BDC Fact #9
This post won’t have any new facts about The Business Development Bank of Canada, although the feedback level we’ve experienced via phone, in person and email has been about as high as anything we’ve blogged about. All good things must come to an end, and this is the last post in the week-long series.
But since the topic of privatization was raised yesterday, it is worth taking a moment to reflect on that in the context of the BDC.
There have been more than 30 privatizations since 1985, in fact: Air Canada, Northern Transportation Company Ltd., de Havilland Aircraft of Canada Ltd., Pêcheries Canada Inc., Canadian Arsenals Ltd., CN, Canadair, CDC, Teleglobe, FPI, CN Hotels, Varity, Northern Canada Power Commission, Northwestel Inc., Terra Nova Telecommunications, CNCP Telecommunications and Telecommunications Terminal Systems (50% interest), Cameco, Nordion International Inc., Telesat Canada, Cooperative Energy Corporation, CN Exploration, Civil air navigation system (departmental service), Canarctic Shipping, Canada Communication Group and National Sea Product (10.5% interest).
Turn the clock back a few years and every single one of these entities was seen to be a necessary element of a particular public policy agenda. The railroad, satellite, airline, teletype, aircraft manufacturing, etc. Someone, somewhere, just couldn’t live without the state owning the firm in question.
Today, they are all private, and Canada’s economy and dollar are about as strong as they have been since the wave of privatization began in our country. There is no way to link the two, but Maude Barlow et al would certainly be shouting at the top of their lungs if the reverse were the case.
Perhaps there is a public policy role for the BDC’s lending group. If there are underserviced communities, or under-financed sectors, it doesn’t bother me that the government has a program for such things. Banks have a hard time lending on Aboriginal Reserves, for example, given the security registration challenges that are inherent in those cases. Of course it makes sense for an on-reserve entrepreneur to be able to access a loan facility if the deal stands the test. But BDC’s $9.1 billion loan book is full of a lot more than such noble ventures.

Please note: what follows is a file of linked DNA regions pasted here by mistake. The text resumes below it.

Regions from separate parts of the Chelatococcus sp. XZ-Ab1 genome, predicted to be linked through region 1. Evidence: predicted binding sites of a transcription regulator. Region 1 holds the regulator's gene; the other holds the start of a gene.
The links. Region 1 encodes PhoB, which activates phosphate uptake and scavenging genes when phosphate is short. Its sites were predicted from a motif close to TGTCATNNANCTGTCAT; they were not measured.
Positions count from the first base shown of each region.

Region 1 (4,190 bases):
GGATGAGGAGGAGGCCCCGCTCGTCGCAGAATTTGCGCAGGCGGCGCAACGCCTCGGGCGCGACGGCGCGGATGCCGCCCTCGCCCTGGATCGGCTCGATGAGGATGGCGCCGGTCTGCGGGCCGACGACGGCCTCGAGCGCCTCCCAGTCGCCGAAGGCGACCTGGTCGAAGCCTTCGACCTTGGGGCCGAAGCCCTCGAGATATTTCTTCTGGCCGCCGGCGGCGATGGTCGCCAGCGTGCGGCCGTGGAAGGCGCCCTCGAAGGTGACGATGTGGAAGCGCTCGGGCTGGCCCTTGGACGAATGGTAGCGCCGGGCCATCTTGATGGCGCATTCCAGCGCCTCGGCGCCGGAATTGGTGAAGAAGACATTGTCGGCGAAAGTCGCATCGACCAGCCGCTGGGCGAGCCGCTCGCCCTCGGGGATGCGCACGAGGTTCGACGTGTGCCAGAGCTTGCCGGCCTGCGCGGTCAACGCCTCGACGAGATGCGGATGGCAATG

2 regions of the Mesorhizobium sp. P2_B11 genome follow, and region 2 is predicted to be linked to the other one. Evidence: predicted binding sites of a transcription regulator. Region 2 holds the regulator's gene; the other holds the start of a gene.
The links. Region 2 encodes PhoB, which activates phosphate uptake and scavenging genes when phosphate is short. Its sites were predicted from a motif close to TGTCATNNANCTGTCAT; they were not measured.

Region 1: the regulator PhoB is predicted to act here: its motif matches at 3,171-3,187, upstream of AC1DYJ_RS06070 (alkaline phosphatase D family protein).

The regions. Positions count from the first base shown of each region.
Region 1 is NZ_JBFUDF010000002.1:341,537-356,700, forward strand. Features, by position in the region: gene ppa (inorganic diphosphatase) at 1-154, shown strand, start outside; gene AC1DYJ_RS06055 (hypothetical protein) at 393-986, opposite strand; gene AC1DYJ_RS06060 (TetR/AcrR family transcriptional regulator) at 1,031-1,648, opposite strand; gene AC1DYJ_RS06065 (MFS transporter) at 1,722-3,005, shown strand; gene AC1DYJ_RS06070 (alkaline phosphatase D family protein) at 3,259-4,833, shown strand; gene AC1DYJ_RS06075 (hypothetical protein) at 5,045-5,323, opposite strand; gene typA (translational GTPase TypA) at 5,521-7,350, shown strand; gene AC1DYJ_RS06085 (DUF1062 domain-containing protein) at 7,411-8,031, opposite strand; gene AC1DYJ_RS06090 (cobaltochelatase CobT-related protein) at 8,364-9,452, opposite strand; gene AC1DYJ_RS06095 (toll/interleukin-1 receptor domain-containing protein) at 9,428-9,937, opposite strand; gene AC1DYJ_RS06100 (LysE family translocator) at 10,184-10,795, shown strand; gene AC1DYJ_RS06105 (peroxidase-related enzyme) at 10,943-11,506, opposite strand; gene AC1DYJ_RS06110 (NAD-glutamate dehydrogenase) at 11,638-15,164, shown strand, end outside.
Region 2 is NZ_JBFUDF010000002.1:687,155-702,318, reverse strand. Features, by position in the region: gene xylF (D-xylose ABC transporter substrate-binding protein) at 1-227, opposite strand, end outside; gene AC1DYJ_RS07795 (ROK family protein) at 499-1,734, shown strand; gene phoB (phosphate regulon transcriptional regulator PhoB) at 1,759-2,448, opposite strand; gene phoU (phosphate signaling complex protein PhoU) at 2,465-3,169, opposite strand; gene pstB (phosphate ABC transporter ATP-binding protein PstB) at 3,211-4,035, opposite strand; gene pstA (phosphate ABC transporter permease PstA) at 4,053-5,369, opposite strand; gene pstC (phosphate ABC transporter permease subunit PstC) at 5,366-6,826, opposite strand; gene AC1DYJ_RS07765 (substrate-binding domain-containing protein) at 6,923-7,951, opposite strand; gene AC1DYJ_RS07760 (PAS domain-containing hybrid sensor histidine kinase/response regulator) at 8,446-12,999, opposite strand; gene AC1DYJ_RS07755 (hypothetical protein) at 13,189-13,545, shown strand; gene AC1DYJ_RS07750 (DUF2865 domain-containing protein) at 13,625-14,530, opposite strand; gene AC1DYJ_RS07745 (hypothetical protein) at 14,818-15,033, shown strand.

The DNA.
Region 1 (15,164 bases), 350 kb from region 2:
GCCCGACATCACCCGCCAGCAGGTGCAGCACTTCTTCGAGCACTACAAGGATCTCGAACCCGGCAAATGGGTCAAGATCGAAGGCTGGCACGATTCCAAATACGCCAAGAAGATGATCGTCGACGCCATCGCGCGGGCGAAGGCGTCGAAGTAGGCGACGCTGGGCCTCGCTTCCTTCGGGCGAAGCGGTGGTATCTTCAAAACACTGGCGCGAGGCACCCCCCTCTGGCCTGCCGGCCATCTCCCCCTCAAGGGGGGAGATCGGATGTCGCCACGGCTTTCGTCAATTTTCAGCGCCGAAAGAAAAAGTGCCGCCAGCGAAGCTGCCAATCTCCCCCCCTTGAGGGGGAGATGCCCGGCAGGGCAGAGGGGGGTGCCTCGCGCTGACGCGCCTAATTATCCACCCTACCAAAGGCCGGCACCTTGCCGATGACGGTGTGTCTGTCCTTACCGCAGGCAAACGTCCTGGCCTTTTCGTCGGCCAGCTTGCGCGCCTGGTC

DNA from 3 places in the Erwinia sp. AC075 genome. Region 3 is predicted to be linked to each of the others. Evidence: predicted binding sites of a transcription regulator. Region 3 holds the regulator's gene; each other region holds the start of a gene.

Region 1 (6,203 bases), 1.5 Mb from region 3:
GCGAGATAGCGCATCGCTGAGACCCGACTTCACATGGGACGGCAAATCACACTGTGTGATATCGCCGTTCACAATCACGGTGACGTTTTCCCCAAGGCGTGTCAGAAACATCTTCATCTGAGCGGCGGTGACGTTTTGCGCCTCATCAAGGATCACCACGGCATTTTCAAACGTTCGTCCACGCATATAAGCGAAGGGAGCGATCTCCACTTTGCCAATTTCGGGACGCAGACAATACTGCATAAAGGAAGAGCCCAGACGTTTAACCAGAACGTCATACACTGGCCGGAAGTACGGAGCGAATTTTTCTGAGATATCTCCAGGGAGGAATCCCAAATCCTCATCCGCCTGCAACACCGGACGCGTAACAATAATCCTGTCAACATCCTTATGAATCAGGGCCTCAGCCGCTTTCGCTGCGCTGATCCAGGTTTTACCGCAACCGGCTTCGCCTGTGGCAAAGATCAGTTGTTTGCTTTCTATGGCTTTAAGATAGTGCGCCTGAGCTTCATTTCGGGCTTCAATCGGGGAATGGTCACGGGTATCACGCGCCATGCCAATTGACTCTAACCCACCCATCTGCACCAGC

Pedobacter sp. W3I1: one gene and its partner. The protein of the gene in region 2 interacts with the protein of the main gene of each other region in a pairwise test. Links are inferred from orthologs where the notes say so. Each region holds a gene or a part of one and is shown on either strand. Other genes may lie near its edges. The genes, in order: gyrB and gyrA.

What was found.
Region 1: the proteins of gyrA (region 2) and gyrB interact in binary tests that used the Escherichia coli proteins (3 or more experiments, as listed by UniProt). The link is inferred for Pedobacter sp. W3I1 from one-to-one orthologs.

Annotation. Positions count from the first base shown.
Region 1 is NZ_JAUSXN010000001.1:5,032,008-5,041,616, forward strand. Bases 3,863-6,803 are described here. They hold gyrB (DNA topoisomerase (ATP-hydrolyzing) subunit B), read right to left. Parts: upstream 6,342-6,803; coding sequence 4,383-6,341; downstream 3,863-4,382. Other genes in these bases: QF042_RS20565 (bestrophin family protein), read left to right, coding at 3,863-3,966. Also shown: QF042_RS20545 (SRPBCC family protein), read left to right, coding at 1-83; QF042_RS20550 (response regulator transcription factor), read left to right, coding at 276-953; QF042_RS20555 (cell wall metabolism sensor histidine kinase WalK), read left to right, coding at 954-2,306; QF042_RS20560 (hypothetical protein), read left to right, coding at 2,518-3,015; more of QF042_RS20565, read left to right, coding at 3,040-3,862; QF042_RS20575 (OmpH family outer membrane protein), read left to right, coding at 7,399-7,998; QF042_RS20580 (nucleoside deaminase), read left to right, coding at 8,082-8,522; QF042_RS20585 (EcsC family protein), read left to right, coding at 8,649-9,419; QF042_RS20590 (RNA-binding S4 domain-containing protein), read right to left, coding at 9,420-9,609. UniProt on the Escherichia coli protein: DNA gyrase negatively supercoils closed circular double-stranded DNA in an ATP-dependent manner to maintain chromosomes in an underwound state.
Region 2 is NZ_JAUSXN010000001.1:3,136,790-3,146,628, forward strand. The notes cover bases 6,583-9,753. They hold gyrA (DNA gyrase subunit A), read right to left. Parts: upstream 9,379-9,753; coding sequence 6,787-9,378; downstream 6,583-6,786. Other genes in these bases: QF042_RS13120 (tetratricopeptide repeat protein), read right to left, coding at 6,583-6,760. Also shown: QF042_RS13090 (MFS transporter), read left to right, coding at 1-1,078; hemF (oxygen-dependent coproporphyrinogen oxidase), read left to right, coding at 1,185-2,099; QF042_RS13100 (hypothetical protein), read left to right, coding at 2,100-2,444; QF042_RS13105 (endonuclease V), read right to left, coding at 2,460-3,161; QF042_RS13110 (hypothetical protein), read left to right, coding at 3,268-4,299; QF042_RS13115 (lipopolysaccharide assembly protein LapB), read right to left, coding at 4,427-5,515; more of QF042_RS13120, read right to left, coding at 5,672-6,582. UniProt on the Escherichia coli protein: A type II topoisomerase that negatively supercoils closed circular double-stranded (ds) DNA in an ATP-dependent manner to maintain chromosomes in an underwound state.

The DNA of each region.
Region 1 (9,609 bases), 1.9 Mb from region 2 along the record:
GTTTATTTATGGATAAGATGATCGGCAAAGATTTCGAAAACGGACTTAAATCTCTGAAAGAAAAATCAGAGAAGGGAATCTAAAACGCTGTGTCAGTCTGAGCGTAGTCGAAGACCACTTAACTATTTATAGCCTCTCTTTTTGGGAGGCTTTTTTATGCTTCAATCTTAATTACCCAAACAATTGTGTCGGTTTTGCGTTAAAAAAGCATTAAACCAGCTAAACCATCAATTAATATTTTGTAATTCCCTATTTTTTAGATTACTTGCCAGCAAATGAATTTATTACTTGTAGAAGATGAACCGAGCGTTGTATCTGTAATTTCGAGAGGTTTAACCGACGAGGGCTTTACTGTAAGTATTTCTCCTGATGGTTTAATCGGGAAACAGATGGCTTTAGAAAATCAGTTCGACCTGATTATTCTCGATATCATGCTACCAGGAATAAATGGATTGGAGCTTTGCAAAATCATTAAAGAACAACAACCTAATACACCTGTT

Between 1989 and 1991, the federal government of the day decided to keep BDC as a Crown Corporation as the economy wasn’t very healthy. It wasn’t that Ministers McDermid and Mazankowski didn’t discuss the idea – it just wasn’t the right time. Almost 20 years have passed, and BDC has grown in size and scope far faster than the Canadian economy.
If Parliamentarians see it as a regional development tool, so be it. But isn’t that what the current version of FORD-Q, ACOA and Western Economic Diversification are all about? If it is the vehicle to invest in venture capital, why is just 6% of the BDC’s directly deployed capital in that space?
If it is about alleviating rural poverty, why are their but two BDC offices in all of Saskatchewan, yet five in New Brunswick, for example?
If BDC wants to compete with the private sector, then the government should put it on a level playing field; no government guaranteed funding. Have the BDC raise its capital in the market like the rest of us. And if the desire is there to crystalize the investment, the federal government could probably sell it for a billion or two.
Otherwise, it makes sense for the BDC to stick to the Act passed by Parliament in 1995 and play the “complementary” lending role it was designed to fulfill.